‘Sisu’ Review: The Road Runner Versus Nazis

Jalmari Helander hasn’t made a feature since 2014’s “Big Game,” then the most expensive Finnish film to date. It was an unabashed, bombastic, good-humored action crowd-pleaser that indeed pleased crowds — at festivals, while mysteriously failing to catch on with general audiences. Presumably his concept was just too “high” for mainstream viewers to swallow: Though they don’t have any problem with Gerard Butler or Will Smith doing similar honors, it seemed too much to accept a 13-year-old Finn boy singlehandedly rescuing the president of the United States from an obstacle course of assassination peril. 

That failure must have hurt; Helander has spent the interim on episodic work. His new “Sisu” is, in many ways, cut from the same cloth as “Big Game” as a splashy popcorn action piece unconcerned with credibility, pushing well-worn ideas to outlandish, and outrageously entertaining, ends. But the writer-director has hedged his bets by moving one key piece in the game to the opposite end of the board. This time, instead of a juvenile protagonist that made viewers wonder whether they were watching a movie for kids or for grown-ups (the answer “both” apparently confused them), we get a crusty coot quite spry enough to take on all foes. Which bad guys might pretty much be termed “the entire Third Reich.” 

The resulting mashup of Liam Neeson-esque “arse-whupping senior” and “Inglourious Basterds” terrain is a one-joke movie that manages to sustain said joke with esprit. Gleefully over-the-top, utilizing explosions and gore to comic effect as expertly as Buster Keaton did pratfalls, it’s a bad-taste, feel-good exercise likely to delight many, even if it’s definitely not for everyone. Sony has already acquired the TIFF-premiering, English-language production’s international rights (outside Nordisk territories), with U.S. distribution still up for grabs. Prospects should surely restore the director’s commercial luster at least to the level of his 2010 debut, macabre Yuletide fantasy favorite “Rare Exports.” 

Opening text explains the title as an untranslatable local term for “a white-knuckled form of courage and unimaginable determination … [manifested] when all hope is lost.” Then map graphics briefly summarize Finland’s battered straits during WWII, when first it had to fend off Soviets trying to re-annex a nation that had declared independence just two decades before, then it found itself overrun by Nazis. By 1944, when this story is set, Hitler’s armies were in retreat, their war all but lost. Yet as they were forced homeward from the battle zones of Lapland by Allied forces, they were determined to “destroy everything in their path.”

It is amid those stark northernmost landscapes that we meet a man who’s “decided to leave the war behind him, for good.” Alone but for his horse and dog, this grizzled prospector (Jorma Tommila) is panning and digging for gold. Indeed, he finds a fat vein, his good fortune resulting in a hefty bag of nuggets. But the war is not done with him yet.

Back on the road with that loot, he encounters a substantial German squad encompassing tank, troops and captives (a half-dozen grim-looking young Finnish women) led by glint-eyed Bruno (Aksel Hennie) and sleazy subordinate Wolf (Jack Doolan). While they’ve laid waste to local residents just because, they seem inclined to spare this old man, who looks half-dead anyhow … until his mineral stash is discovered.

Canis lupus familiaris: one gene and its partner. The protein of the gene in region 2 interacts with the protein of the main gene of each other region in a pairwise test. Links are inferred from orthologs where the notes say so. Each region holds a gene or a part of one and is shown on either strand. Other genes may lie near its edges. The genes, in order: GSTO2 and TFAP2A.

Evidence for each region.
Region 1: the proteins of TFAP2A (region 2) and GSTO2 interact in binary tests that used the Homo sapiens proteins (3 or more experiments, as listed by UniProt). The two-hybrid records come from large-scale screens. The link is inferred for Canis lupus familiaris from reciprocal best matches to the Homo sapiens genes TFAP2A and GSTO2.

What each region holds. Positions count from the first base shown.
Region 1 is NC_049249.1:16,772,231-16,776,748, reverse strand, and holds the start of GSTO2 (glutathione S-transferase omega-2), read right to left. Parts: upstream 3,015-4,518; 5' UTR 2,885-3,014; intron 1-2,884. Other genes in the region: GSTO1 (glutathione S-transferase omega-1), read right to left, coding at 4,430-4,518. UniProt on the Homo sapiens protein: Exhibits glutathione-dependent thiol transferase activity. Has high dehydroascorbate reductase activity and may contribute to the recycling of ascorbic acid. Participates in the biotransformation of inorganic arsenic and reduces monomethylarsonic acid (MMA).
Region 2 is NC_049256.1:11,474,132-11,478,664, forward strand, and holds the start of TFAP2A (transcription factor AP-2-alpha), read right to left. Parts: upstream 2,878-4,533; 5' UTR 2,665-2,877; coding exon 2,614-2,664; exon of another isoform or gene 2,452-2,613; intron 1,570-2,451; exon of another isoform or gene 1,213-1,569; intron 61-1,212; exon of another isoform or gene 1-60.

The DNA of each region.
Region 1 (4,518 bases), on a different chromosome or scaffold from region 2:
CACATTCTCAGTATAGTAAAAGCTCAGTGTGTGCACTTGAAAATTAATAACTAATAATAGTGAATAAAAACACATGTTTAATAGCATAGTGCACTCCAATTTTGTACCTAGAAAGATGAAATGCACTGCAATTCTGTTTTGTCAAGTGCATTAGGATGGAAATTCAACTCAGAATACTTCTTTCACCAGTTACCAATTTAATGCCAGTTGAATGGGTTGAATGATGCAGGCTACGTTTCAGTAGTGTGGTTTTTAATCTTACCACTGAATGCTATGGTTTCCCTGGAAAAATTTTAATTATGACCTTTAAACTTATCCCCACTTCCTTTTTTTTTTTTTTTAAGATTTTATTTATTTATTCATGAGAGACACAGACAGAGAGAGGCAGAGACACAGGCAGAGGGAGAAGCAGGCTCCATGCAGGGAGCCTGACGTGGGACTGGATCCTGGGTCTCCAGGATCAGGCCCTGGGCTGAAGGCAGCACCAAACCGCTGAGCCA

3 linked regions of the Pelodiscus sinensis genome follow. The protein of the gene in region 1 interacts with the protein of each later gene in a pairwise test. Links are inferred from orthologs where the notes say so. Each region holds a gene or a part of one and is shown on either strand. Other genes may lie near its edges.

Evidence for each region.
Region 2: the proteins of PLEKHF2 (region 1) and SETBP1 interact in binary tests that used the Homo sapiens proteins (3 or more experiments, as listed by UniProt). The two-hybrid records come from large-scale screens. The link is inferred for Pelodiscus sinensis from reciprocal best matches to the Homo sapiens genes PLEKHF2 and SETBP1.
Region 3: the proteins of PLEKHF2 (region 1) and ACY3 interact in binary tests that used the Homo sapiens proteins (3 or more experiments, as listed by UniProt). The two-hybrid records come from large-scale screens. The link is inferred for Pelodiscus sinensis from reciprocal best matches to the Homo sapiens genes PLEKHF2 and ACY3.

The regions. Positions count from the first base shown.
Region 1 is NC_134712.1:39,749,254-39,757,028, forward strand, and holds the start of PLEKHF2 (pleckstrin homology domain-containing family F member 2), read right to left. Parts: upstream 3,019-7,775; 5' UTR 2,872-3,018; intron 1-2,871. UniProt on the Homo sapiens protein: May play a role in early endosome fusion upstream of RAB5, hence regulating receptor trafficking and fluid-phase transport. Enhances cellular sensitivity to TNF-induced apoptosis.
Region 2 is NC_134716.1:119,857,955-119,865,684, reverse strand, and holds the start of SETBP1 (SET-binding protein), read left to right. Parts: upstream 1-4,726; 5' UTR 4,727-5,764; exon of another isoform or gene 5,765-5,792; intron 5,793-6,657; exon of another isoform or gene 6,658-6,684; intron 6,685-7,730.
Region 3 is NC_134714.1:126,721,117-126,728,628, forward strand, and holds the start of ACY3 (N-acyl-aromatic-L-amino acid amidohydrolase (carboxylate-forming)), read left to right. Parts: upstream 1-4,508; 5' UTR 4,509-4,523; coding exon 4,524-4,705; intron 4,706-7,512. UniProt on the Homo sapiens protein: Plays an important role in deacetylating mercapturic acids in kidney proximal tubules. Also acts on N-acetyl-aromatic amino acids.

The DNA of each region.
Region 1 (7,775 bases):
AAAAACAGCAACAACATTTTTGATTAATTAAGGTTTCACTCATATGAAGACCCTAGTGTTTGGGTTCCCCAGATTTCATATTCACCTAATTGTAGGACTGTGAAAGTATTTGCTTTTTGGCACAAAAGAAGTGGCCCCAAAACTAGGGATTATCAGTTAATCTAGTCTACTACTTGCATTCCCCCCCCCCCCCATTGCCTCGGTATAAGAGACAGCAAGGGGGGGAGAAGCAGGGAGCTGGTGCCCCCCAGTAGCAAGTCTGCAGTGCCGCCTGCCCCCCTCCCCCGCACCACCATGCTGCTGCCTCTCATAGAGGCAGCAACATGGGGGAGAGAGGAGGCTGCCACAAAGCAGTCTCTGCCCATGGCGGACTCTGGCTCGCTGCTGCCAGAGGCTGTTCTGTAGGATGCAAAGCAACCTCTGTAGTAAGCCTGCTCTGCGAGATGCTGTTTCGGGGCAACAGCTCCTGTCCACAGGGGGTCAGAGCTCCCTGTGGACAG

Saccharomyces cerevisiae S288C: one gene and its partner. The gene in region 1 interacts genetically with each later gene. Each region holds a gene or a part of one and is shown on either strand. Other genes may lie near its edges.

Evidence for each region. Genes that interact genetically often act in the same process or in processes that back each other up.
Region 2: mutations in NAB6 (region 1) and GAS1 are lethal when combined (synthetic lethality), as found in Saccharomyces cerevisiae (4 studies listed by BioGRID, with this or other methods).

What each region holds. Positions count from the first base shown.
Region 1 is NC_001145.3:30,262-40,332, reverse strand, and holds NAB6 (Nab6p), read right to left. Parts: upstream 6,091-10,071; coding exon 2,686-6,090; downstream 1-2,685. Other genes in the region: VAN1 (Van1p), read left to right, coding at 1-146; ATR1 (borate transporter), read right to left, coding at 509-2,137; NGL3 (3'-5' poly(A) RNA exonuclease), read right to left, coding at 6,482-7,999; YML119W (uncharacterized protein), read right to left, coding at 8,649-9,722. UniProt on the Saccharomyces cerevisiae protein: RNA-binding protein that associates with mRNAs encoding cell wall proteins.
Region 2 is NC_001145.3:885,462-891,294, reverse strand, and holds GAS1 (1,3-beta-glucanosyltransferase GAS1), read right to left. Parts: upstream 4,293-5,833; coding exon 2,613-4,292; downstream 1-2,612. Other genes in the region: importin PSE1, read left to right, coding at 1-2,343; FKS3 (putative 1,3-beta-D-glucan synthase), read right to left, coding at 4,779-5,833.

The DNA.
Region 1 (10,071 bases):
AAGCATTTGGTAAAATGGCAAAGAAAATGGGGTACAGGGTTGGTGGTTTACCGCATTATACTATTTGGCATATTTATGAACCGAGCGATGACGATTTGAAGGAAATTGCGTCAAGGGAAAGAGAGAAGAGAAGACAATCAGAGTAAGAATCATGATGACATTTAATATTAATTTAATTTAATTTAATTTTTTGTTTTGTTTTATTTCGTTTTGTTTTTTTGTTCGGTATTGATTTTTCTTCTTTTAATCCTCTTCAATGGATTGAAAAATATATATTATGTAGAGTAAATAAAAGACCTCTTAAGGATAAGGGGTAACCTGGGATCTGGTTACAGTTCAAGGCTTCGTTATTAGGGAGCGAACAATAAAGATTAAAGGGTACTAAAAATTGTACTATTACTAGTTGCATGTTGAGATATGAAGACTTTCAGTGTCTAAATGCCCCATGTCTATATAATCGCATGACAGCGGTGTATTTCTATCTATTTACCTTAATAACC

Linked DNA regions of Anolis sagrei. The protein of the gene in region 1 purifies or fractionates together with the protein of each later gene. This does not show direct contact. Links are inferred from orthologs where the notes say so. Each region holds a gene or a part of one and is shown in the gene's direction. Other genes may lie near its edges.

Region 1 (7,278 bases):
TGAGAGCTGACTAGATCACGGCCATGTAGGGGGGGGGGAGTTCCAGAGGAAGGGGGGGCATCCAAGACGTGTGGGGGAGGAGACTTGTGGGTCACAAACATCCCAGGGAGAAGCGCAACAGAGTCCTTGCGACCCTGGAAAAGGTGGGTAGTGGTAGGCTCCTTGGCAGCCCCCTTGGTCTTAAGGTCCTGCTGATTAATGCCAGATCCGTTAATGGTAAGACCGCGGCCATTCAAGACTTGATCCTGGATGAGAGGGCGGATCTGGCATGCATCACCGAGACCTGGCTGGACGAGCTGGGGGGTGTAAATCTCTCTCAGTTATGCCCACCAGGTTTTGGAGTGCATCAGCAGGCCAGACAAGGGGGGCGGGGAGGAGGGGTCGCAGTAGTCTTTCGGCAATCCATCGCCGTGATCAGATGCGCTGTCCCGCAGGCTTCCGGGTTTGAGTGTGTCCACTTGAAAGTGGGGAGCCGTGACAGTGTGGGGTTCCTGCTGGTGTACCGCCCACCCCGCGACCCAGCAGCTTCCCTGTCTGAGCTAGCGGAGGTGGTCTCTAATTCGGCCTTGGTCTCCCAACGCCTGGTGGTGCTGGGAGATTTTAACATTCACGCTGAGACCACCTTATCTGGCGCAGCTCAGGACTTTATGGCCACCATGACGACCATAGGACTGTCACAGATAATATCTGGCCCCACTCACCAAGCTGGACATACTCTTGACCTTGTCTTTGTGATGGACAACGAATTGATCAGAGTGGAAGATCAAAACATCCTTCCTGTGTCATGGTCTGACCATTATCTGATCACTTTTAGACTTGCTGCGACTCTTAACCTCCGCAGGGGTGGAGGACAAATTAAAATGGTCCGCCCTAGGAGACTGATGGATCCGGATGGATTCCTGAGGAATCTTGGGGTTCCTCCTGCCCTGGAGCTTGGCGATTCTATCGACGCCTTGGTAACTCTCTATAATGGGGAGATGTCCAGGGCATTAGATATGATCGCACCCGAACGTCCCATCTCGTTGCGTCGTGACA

These pickings should be easy. But the gray-bearded relic turns out to be a startlingly nimble, resourceful and lethal adversary who dispatches Axis personnel like a patio zapper does mosquitoes. They soon realize they’ve stumbled upon one Aatami, reputed to have taken 300-plus Russian soldiers’ lives after the Red Army killed his family. They dubbed him “the Immortal” for his seeming invincibility, which is rapidly proven here to be no myth. Still, despite skyrocketing casualties and official orders to reverse course, greed drives Bruno to continue pursuit.

Proceeding in chaptered episodes (with titles like “Scorched Earth” and “Kill ’Em All”) of about 10 minutes each, “Sisu” resembles nothing so much as a live-action Road Runner cartoon, albeit with considerably more graphic gore. Each offers a set-piece in which Aatami turns preposterous odds to his advantage, whether in a minefield, surviving a hanging or clinging to the outside of an airplane. 

The combination of deadpan tenor — our hero is so laconic, he doesn’t speak a single word until the fadeout — and extreme violence played as precise slapstick manages to avoid monotony through Helander’s dextrous handling. It also renders any quibbles re plausibility moot. Like Tarantino’s “Basterds” without all the yada-yada, this is no history lesson, but purely a fantasy against bona fide evildoers. There are certainly no “good Nazis” here to feel sorry for. And yes, the captive (presumably raped) women do get to exact their own special revenge.

“Sisu’s” outre fun is accentuated by all the first-class design contributors, from Kjell Lagerroos’ very handsome (though never prettified) photography and Juho Virolainen’s razor-sharp editing to the range of viscerally impressive stunt and FX work. Juri Seppa and Tuomas Wainola’s original score incorporates diverse influences while principally evoking the classic lone-gunman cool of Morricone’s spaghetti Western soundtracks. (Among visuals, one notable cineaste in-joke is a climactic homage to “Dr. Strangelove.”) 

Performances are equally on target, archetypal without caricature — the action itself provides cartoonishness enough. Veteran lead actor Tommila’s son Onni returns from starring juvenile turns in both the director’s prior films, though his role here (like all those not previously mentioned) is a relatively minor one.

Source